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Other titles in the Vintage Contemporaries Original series:
McSweeney's Mammoth Treasury of Thrilling Talesby Michael Chabon
"Fortunately the stories involve more sensitive negotiations between past and present forms. Indeed, it is interesting to trace the continuities and discontinuities in what Fredric Jameson would call the political imaginary of these stories, as the imperial basis of many of the tales associated with pulp's golden age is brought into uneasy alignment with the globalized economy of today. In this Mammoth Treasury of Thrilling Tales we encounter airships, mummies, intrepid explorers, mountaineers, and time-travellers: the traditional stuff of pulp, or, to cite Michael Moorcock's Holmesian detective in 'The Case of the Nazi Canary,' of 'the bloods . . . the tuppenny skinnies and fourpenny fats.' But here, too, are tourist buses, circulating capital, drugs and quantum physics: the stuff of much of today's literary fiction." Sarah Churchwell, Times Literary Supplement (read the entire TLS review)
Synopses & Reviews
A Vintage Contemporaries Original, edited by Michael Chabon, and featuring:
Jim Shepard's "Tedford and the Megalodon"
Glen David Gold's "The Tears of Squonk, and What Happened Thereafter"
Dan Chaon's "The Bees"
Kelly Link's "Catskin"
Elmore Leonard's "How Carlos Webster Changed His Name to Carl and Became a Famous Oklahoma Lawman"
Carol Emshwiller's "The General"
Neil Gaiman's "Closing Time"
Nick Hornby's "Otherwise Pandemonium"
Stephen King's "The Tale of Gray Dick"
Michael Crichton's "Blood Doesn?t Come Out"
Laurie King's "Weaving the Dark"
Chris Offutt's "Chuck?s Bucket"
Dave Eggers's "Up the Mountain Coming Down Slowly"
Michael Moorcock's "The Case of the Nazi Canary"
Aimee Bender's "The Case of the Salt and Pepper Shakers"
Harlan Ellison's "Goodbye to All That"
Karen Joy Fowler's "Private Grave 9"
Rick Moody's "The Albertine Notes"
Michael Chabon's "The Martian Agent, a Planetary Romance"
Sherman Alexie's "Ghost Dance"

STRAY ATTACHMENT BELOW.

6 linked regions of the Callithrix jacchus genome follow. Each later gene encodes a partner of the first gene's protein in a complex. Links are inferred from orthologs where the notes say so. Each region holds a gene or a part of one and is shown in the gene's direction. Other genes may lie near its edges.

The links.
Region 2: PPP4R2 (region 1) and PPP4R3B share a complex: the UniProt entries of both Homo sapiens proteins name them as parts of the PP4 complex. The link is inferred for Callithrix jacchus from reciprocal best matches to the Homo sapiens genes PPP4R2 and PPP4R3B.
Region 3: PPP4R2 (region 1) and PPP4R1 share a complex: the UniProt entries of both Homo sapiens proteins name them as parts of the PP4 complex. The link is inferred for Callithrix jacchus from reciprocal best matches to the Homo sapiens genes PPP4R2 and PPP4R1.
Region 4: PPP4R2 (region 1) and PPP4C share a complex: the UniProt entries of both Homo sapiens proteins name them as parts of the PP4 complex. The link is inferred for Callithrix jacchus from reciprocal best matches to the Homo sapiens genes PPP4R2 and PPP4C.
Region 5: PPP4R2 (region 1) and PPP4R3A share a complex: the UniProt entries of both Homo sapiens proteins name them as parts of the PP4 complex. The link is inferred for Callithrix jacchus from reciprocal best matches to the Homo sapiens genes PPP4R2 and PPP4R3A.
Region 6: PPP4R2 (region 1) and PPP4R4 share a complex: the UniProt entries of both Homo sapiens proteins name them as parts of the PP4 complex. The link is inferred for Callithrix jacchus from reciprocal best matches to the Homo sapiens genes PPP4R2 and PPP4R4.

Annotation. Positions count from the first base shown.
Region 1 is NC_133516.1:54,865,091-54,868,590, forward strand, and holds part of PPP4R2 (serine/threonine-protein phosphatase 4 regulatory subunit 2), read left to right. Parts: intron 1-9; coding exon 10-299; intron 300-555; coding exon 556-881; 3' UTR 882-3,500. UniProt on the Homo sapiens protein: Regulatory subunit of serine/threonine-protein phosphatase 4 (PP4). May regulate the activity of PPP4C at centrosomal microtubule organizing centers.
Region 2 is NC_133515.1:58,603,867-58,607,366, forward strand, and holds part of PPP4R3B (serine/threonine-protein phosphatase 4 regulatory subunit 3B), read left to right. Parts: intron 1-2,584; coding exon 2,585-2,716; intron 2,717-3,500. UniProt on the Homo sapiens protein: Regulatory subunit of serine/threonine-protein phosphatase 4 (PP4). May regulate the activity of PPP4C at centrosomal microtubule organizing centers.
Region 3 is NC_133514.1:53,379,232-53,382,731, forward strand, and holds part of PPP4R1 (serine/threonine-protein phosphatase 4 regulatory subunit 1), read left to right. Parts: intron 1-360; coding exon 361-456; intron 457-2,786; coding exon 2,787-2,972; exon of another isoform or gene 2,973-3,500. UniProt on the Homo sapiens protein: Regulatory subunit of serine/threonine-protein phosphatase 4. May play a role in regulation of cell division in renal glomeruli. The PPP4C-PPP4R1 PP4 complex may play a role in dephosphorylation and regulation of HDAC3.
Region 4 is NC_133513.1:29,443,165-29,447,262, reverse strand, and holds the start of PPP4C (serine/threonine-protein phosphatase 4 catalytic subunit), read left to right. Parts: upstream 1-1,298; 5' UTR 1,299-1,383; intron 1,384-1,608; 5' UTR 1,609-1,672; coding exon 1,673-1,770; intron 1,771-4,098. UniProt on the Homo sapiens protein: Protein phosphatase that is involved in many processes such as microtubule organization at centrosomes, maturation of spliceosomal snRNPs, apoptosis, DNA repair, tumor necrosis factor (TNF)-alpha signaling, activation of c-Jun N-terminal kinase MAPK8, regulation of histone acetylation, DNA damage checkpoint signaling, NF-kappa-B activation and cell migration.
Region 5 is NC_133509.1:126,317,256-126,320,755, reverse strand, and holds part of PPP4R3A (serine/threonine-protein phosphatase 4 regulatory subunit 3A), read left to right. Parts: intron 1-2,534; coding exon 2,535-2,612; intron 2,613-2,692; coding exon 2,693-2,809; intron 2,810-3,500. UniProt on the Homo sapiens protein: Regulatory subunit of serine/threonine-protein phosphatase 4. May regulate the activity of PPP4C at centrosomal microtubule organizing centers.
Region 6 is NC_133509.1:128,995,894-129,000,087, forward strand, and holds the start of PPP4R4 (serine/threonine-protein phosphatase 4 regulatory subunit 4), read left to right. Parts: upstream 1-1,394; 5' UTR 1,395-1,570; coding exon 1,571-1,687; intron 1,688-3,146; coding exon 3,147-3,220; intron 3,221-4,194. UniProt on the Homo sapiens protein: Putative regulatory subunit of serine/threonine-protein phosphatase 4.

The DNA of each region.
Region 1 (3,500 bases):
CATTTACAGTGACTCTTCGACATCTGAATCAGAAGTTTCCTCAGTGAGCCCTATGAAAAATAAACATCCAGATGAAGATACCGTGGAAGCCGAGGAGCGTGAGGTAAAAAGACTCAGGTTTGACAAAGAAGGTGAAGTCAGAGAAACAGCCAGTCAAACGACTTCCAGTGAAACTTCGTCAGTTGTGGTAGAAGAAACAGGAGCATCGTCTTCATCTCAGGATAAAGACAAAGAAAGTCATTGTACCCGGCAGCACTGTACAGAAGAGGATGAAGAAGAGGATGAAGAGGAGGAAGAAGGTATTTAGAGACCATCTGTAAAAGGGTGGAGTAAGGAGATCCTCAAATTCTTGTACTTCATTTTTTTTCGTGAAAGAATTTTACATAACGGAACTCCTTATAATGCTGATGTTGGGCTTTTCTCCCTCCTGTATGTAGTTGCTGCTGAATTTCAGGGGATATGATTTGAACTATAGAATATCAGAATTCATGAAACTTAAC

"[A] fiction anthology with an innovative, simple concept: the stories are driven by adventurous plots and narrative action, in contrast to the current trend toward stories that are 'plotless and sparkling with epiphanic dew,' as Chabon writes in his introduction....Half a dozen or so stories are markedly slight, but overall this is a strong collection." Publishers Weekly
"Unlike Henry James's ghost stories — where genre was always used to access the literary — the emphasis here is on fun: but what about those who ask for more than that? Still, talent galore, and well worth the price of admission." Kirkus Reviews
"In spite of itself, the collection contains enough revelatory moments to make the overall experience worthwhile....Here, the sneaky power of short stories is best illustrated. Whether you are about to be devoured by a gargantuan marine jaw or are just stepping off a curb, epiphanies can strike anywhere." (Grade: B-) Carina Chocano, Entertainment Weekly
"[O]ne of the best anthologies in recent years....The 20 entries are heavy on plot with occasional endings O. Henry would have been proud of....The H.J. Ward cover from the 1940 issue of Red Star Mystery Magazine is perfect for the anthology...and Howard Chaykin's lead illustrations for each story will take you back half a century to those times when stories had a plot and all was right with the world." (Grade: A) Mark Graham, Rocky Mountain News
"[A]n uneven, somewhat gentrified 'Treasury,' the self-consciousness of the exercise making it more fun in parts than as a whole....There are thrills, though. Rick Moody's mournful, postapocalyptic thriller...manages to feel personal while recycling Philip K. Dick. Chabon blends alternate history with Jules Verne to gripping effect." Matthew Flamm, The New York Times
"Like all anthologies, this one's a mixed bag, but it nicely defies expectations. A few of the literary writers can't break the chains of thought, thought, endless thought, and turn in wordy, heel-dragging efforts....The best combine an unself-conscious writing style and enough good plot twists to keep you reading." Peter Terzian, Newsday
"[M]ost of the pieces here are dreadful, especially the ones by genre stalwarts like Crichton and King. But a few of them are actually profound. These are the ones in which the writers didn't adhere too strictly to their chosen genre....These stories are experimental, in their own way...but their experimenting is a means to meaning, not an end. Who are these old-fashioned writers? None other than McSweeney's own Nick Hornby, Rick Moody, and Dave Eggers." Ruth Franklin, Slate.com
From Pulitzer Prize-winner Michael Chabon and the editors of the award-winning iconoclastic magazine McSweeney's comes this collection of never-before-published stories from America's most popular and innovative writers reinventing the genres they love.
About the Author
Michael Chabon's works of fiction include The Mysteries of Pittsburgh, A Model World, Wonder Boys, and Were-wolves in Their Youth. His work has appeared in The New Yorker, Harper's, Esquire, and Playboy and in a number of anthologies, among them Prize Stories 1999: The O. Henry Awards. He lives in Berkeley, California, with his wife, Ayelet Waldman, also a novelist, and their children.
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